CROPCIRCLES BY EM FIELDS

1.   IONS PUSHED TO ONE SIDE OF THE STALK

2.   A BOL AS CIRCLE CURRENT

3.   BOL'S IN VERTICAL MOTION - THE LORENTZ FORCE

4.   BOL'S IN VERTICAL MOTION - PART 2

5.   THE SUPERBOL AND ALTERNATING CURRENTS

6.   HORIZONTAL MOTION

7.   EXPERIMENTS

8.   THE EARTHCURRENT

9.   THE EARTHCURRENT - PART 2

10.  MAGNETIC DUST

11.  BOL's OF MAGNETIC DUST

12.  THE FRACTAL BOL

13.  MAGNETIC DUST SUCKED IN AND SPRAYED OUT

14.  THE END

# 1. Simulation of a rising Ordinary BoL

A constant direct electric current runs through a conducting solid structure (red). It lies around some crop and there is crop around it. Suddenly the ring springs up to the sky.

Descending Ordinary BoL: from the sky the ring smashes down on the earth, around and between the crop.

One can vary the diameter of the ring, its spring-up acceleration and end velocity, current voltage and amperage.

Fig. 7.1

## 2. Simulation of an Ordinary BoL in horizontal motion

A constant direct electric current is running through the conducting solid structure (red). The structure rotates in the horizontal plane and hovers just over the crop while conducting electricity.
One can vary the diameter of the ring, its velocity, current voltage and amperage, height above the crop. Tilting the plane of the ring.

Fig. 7.2

## 3. Simulation of a rising or descending SuperBoL

A sample of crop grows in a bowl that is filled with some earth (black) and is mounted at a wall. An electricity conducting solid structure (red) rotates around an axis. The bowl is enveloped by the structure when it shoots by at each turn. There also grows some crop next to the rotating wire-structure.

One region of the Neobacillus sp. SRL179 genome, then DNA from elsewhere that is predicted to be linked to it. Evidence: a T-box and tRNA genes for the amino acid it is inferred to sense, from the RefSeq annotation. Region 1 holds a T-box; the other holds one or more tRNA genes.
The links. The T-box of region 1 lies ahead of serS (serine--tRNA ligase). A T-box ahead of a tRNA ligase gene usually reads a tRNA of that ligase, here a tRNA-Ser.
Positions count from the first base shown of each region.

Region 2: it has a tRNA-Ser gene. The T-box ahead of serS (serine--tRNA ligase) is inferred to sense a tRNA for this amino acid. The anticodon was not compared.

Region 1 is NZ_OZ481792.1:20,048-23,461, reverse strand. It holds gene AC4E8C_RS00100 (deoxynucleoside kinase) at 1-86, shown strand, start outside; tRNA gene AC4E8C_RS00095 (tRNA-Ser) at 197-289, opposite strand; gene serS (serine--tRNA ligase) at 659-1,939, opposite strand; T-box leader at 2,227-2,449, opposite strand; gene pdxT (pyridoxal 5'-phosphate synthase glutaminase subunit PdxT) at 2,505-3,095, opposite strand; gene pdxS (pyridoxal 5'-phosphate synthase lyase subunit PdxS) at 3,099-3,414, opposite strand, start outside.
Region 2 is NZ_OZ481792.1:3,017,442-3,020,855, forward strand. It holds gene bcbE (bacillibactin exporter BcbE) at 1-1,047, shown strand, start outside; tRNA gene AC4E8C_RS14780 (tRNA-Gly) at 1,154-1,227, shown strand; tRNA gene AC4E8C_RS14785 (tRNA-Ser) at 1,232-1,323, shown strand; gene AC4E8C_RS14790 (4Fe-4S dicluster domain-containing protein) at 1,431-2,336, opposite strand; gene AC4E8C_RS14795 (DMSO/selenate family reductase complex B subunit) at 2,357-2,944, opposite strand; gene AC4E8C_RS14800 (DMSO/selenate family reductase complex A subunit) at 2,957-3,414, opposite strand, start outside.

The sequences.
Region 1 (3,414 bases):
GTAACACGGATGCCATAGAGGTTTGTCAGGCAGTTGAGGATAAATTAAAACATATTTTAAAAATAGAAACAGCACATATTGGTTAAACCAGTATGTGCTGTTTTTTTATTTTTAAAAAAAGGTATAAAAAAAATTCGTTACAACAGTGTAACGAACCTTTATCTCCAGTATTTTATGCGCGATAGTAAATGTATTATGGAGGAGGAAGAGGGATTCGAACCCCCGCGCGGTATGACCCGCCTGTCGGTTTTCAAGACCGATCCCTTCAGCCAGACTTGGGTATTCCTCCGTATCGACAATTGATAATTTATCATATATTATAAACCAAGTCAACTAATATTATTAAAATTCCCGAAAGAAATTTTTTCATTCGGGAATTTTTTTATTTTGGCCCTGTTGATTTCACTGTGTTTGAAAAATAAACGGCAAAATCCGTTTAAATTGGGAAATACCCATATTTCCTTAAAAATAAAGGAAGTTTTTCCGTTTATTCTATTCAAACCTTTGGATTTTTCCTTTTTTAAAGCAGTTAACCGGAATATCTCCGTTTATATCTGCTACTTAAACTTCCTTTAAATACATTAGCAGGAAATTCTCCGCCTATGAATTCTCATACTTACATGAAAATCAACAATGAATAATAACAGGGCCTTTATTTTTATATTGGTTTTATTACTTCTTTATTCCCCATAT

One can vary the diameter of the ring, its velocity, current voltage and amperage, distance between the two red circles.

For reasons to be explained at a later page, the alternating part of the current not only suffices the equal phase, strength and direction demand of Fig. 5.4, but it is also assumed that the phase is the same all over the circular wire too, at any moment. So for a proper SuperBoL simulation, it is not sufficient just to drive an alternating current through the wires. However, maybe it does not make too much difference for the outcome.

Fig. 7.3

## 4. Simulation of a BoL that emits electromagnetic radiation

Experiment: place the crop between two electrically opposite charged plates and radiates in with a microwave point source of one wavelength.

One can increase the volt per meter by increasing the charges or decreasing the distance between the plates. One can vary the location of the point source and its wavelength, or shift it to the other plate.

Fig. 7.4

These experiments should be decisive whether it is useful to set up computer simulation programs, whether it is worth the effort.